I don't believe you would ask for a life in which your real heartbreaks, your personal tragedies and rawest moments are fodder for public consumption. Where your lowest moments are considered not only fair game, but the fairest game of all.
I don't think you'd ask for a life in which the rest of the world has the right to deal with their addictions or mental illness and psychotic breaks and most embarrassing moments privately and in their own way, but not you. With you, the paparazzi and public feel they have not only an opportunity, but a right to see you at your lowest and most vulnerable simply because you have a famous face. Your rawest nerves exposed, your fragility shattered with the hammer blows of seeing it reflected back to you everywhere you go.
Really, imagine that.
No. No one would ask for that.
But celebrities are not absolved from their own role in the three-ring circus that the modern-day celebrity gossip industry has become. They play as much a part in feeding into the vicious cycle of paparazzi coverage as the public and paparazzi themselves. If they are the victims, it's a victimhood many of them have helped to build.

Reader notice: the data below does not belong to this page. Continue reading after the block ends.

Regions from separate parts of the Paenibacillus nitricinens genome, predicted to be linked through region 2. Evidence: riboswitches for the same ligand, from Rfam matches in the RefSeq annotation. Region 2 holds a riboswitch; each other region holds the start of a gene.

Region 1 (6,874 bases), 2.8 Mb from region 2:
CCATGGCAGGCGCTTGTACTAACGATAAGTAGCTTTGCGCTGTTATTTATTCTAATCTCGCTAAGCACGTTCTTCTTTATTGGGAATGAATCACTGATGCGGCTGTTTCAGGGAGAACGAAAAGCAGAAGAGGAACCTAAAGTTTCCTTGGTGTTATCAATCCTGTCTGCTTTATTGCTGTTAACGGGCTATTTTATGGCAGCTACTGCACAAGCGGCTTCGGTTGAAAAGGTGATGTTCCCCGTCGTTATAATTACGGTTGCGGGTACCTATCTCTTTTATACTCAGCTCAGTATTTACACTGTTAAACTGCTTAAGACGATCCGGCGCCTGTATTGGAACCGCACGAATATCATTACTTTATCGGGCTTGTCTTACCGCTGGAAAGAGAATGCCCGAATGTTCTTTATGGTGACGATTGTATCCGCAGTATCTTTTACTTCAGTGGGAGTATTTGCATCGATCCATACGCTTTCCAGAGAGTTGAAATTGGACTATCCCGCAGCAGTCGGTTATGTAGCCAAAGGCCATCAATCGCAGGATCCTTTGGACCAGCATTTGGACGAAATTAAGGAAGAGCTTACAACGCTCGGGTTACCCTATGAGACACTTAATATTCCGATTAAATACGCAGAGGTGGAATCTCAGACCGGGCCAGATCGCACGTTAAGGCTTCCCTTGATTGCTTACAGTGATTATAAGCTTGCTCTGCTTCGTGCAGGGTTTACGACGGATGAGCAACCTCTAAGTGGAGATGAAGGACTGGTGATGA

This has only gotten more pronounced since the rise of the internet and of the psuedo-celebrity, i.e. not the people who become famous through real talent and years of hard work, but the insta-celebs who have become famous because of a sex tape, a reality show, being an internet phenomenon or a rich socialite. Celebrities' brands depend upon public perception, and a celebrity who isn't in the public eye doesn't have a brand, particularly those who are famous simply for being famous. Thus, the paparazzi fill a need. It might be a screwed-up relationship, but it's a screwed-up relationship that usually benefits both parties.
But celebrities have started fighting back, or, at the very least, making the relationship work further to their advantage. The savviest - or, at least, most attention-starved - of these celebrities have accepted this and will work with the paparazzi. It's not uncommon for celebs or their publicists to give paparazzi their schedule or tip them off to where they'll be, thereby ensuring that they can have advance knowledge of the time and place where they'll be snapped. Likewise, in befriending some of the paparazzi, deals are often struck. Celebrities will give the paparazzi what they want at some times in order to gain a bit more privacy in others: "If I agree to let you photograph me at X and Y, then you agree to leave me alone the rest of the time, deal?"